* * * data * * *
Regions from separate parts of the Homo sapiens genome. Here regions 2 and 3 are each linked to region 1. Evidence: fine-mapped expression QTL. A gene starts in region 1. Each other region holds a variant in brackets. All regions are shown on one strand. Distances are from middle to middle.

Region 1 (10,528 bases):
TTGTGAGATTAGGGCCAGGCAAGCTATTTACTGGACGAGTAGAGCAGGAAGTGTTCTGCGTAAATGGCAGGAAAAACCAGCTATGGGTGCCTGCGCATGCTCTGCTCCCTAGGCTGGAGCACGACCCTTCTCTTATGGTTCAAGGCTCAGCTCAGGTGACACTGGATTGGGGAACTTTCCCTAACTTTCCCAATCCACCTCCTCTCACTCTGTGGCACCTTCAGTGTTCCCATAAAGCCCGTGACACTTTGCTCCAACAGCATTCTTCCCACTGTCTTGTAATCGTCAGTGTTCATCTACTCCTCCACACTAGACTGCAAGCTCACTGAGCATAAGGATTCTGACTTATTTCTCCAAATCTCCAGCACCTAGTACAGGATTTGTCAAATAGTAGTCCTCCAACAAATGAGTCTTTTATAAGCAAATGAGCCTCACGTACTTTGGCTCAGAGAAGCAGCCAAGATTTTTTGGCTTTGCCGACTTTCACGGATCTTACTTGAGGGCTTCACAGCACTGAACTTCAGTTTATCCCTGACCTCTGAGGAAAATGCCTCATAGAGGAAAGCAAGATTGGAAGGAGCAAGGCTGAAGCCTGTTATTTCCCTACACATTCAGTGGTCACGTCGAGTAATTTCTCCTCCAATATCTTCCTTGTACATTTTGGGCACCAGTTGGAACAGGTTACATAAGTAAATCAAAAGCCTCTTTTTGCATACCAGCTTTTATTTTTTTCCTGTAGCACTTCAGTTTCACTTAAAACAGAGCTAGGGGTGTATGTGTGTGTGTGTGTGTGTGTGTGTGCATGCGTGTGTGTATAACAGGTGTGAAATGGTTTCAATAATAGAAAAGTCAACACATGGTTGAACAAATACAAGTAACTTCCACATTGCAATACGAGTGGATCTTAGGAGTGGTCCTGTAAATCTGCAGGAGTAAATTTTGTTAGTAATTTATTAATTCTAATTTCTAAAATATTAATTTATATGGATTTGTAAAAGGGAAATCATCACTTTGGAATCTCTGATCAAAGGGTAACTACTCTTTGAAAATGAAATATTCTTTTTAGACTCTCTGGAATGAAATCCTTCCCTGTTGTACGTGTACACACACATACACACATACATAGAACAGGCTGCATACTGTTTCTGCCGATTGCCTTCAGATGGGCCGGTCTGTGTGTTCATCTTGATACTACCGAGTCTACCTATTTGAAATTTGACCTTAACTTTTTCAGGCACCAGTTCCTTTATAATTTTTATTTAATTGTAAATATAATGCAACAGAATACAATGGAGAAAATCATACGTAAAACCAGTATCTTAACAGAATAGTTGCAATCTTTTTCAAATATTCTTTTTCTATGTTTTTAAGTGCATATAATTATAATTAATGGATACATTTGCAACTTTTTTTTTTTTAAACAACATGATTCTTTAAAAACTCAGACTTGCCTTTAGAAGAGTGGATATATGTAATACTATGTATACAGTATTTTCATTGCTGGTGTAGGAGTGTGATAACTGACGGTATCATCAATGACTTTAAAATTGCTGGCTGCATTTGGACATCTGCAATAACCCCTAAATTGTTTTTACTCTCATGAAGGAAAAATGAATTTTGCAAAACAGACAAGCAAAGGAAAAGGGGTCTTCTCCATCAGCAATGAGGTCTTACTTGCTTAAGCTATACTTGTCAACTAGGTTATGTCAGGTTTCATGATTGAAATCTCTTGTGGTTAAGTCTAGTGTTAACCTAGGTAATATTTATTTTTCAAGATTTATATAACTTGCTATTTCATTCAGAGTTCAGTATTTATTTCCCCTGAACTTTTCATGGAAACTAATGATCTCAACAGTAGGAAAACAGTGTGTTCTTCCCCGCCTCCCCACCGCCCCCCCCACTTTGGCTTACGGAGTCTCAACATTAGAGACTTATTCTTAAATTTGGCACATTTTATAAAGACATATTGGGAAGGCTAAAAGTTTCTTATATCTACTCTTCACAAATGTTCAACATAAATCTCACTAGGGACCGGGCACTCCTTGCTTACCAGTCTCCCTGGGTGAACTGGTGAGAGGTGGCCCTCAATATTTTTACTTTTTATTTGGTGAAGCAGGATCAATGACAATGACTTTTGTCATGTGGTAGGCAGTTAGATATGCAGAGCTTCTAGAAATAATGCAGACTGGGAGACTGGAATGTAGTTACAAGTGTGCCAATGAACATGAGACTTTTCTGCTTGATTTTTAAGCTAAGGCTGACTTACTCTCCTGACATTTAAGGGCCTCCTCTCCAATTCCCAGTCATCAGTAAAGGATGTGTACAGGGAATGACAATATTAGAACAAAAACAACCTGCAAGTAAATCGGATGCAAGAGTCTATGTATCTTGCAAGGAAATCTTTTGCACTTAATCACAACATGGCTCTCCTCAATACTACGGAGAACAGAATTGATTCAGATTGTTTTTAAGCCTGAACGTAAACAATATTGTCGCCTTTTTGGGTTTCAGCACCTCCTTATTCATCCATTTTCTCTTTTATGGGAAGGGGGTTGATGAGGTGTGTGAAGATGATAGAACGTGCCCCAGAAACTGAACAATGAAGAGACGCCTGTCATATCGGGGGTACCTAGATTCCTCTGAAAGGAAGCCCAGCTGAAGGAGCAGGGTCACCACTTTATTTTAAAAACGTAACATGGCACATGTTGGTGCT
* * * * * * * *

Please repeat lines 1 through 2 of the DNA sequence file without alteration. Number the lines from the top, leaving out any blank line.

Regions from separate parts of the Homo sapiens genome. Here regions 2 and 3 are each linked to region 1. Evidence: fine-mapped expression QTL. A gene starts in region 1. Each other region holds a variant in brackets. All regions are shown on one strand. Distances are from middle to middle.

Region 1 (10,528 bases):